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I would never buy the LC9 when you can buy S&W Shield and Bersa BP9. Not saying the Ruger is a bad gun, it's good but not in the same league as the other two.
 
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I have an LC9, I really like the gun and the trigger (long, but light and smooth). I dry fired an LC9S. IT. WAS. AMAZING.
 
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Originally Posted By: FastGame
I would never buy the LC9 when you can buy S&W Shield and Bersa BP9. Not saying the Ruger is a bad gun, it's good but not in the same league as the other two.
Are we honestly saying an LC9 isnt as good as a Bersa? I had a Bersa .380 years ago....decent gun, but not what I would consider a top of the line defensive handgun.
 
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Originally Posted By: 95busa
Originally Posted By: FastGame
I would never buy the LC9 when you can buy S&W Shield and Bersa BP9. Not saying the Ruger is a bad gun, it's good but not in the same league as the other two.
Are we honestly saying an LC9 isnt as good as a Bersa? I had a Bersa .380 years ago....decent gun, but not what I would consider a top of the line defensive handgun.
I'm honestly saying the Bersa BP9 is better than the LC9... not the Bersa Thunder 380, the 380 Bersa is good but the LC9 is better for sure. The Bersa BP9 is every bit as good as the S&W Shield and better in some areas. The BP9 is more accurate and has a better trigger. The Bersa BP9 was built to Military & Police standards and lives up to them well.
 
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Originally Posted By: FastGame
Originally Posted By: 95busa
Originally Posted By: FastGame
I would never buy the LC9 when you can buy S&W Shield and Bersa BP9. Not saying the Ruger is a bad gun, it's good but not in the same league as the other two.
Are we honestly saying an LC9 isnt as good as a Bersa? I had a Bersa .380 years ago....decent gun, but not what I would consider a top of the line defensive handgun.
I'm honestly saying the Bersa BP9 is better than the LC9... not the Bersa Thunder 380, the 380 Bersa is good but the LC9 is better for sure. The Bersa BP9 is every bit as good as the S&W Shield and better in some areas. The BP9 is more accurate and has a better trigger. The Bersa BP9 was built to Military & Police standards and lives up to them well.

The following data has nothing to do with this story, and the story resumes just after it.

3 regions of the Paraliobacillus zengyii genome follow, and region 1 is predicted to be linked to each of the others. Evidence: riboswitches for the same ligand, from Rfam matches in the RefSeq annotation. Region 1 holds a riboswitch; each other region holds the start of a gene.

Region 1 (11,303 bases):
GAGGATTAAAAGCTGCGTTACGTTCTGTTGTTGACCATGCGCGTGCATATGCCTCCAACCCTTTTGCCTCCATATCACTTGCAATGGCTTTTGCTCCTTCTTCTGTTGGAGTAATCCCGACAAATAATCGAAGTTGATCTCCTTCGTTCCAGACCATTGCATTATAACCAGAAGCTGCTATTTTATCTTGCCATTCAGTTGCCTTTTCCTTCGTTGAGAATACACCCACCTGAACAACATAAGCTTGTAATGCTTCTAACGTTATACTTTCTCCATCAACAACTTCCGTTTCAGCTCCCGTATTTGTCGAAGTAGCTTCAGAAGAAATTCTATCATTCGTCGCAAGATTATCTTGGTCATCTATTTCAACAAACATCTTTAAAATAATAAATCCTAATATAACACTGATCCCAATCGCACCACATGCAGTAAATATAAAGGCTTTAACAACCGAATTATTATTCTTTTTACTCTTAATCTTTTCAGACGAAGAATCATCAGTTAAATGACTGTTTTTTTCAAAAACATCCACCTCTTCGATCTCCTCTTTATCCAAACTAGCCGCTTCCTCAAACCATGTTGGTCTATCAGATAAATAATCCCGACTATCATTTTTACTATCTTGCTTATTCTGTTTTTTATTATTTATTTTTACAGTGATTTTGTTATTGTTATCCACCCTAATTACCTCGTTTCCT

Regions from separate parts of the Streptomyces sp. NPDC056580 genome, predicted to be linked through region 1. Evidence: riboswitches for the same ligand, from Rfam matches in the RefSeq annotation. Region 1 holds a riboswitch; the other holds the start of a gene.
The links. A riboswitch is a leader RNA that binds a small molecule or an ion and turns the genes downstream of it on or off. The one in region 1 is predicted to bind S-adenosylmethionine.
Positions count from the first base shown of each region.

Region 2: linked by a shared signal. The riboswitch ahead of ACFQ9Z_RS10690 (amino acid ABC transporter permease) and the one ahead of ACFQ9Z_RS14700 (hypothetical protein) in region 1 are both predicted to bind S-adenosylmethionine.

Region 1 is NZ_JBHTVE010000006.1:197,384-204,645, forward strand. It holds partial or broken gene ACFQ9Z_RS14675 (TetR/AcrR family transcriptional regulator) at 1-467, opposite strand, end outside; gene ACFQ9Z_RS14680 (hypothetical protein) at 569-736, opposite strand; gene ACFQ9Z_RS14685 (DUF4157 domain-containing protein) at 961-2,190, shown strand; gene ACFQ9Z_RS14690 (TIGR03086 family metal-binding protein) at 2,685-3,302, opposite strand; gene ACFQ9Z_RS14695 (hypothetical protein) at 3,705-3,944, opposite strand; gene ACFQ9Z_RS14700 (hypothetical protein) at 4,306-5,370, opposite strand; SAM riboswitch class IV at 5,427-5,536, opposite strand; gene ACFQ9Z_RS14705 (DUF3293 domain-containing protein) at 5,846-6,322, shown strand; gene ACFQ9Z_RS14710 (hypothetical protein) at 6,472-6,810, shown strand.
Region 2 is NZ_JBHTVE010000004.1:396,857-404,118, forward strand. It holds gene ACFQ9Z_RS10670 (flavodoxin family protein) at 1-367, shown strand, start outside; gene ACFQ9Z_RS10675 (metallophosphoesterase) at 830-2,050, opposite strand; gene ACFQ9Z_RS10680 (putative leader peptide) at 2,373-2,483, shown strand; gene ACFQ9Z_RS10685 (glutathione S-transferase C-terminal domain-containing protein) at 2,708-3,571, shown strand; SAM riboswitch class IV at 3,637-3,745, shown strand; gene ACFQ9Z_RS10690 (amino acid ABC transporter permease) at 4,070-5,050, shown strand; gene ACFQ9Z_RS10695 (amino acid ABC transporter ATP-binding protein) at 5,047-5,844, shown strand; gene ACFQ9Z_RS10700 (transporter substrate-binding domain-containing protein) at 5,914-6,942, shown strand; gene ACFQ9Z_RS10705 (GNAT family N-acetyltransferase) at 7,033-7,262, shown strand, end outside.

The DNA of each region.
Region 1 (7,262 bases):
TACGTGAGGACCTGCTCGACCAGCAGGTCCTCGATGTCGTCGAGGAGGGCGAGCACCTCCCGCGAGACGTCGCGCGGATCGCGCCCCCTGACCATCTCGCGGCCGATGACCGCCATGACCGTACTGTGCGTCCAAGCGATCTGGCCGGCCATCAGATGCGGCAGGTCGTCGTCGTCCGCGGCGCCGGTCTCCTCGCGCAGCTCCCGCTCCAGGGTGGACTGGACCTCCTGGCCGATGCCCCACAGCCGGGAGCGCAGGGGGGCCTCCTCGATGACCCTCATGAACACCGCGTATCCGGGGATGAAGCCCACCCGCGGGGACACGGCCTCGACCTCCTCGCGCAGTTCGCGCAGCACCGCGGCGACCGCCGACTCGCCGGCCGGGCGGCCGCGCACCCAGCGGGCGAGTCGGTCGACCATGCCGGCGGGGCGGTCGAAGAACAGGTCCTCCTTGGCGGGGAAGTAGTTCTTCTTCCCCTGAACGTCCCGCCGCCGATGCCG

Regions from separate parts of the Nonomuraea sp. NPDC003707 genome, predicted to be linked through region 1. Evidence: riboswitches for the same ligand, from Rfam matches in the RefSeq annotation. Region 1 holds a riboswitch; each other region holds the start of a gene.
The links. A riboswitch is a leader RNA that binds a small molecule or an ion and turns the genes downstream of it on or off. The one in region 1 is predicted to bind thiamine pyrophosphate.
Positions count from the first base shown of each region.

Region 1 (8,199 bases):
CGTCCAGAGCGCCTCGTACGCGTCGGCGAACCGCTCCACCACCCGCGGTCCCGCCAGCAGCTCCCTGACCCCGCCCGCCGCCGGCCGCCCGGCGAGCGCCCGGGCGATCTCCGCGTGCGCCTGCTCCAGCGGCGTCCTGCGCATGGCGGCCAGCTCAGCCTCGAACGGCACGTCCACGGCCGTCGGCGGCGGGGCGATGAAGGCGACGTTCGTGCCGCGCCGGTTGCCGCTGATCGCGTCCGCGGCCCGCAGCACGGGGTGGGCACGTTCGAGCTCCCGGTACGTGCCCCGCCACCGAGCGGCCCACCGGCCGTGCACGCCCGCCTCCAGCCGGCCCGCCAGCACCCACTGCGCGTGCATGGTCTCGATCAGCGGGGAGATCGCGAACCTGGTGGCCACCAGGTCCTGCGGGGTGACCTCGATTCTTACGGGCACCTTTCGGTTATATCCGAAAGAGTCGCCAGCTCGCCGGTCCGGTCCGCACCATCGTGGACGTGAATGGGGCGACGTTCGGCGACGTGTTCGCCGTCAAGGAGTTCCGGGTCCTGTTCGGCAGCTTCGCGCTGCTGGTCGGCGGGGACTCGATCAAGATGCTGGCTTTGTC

Hmm....have to look into that. Thanks for the info
 
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Hickock45 did a review of the BP9 on his youtube channel. He liked it but he did say it had an awfully light trigger pull for a CCW gun. Maybe too light.
 
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That would depend on who's using the gun, how much practice they put into safely drawing the gun (any gun). Then there are people who make $$$$ selling trigger kits for Glock and M&P's to get triggers BP9 like. I do agree there are people who shouldn't be using guns with light triggers. When it comes to CCW and self defense many aspects need to be taken into account other than going with the popular choice...
 
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Originally Posted By: ZeeOSix
In the video he said the rear sight is adjustable for windage, but per the owner's manual that's not true. The owner's manual says to drift the front sight left/right for any windage adjustments.
The rear sight of a Shield being driftable is a common misconception. Visually, it looks like it should be, with the dovetail and set screw. In reality, it's not. The sight is installed from the right side and is intended to be there as a permanent fixture. The sight can, of course, be removed and replaced...but preferably with a proper sight press. It's not intended to be something that is moved around often. Yes, the front sight is adjustable for drift, and is the one S&W intends the customer to use to adjust the sights on a Shield.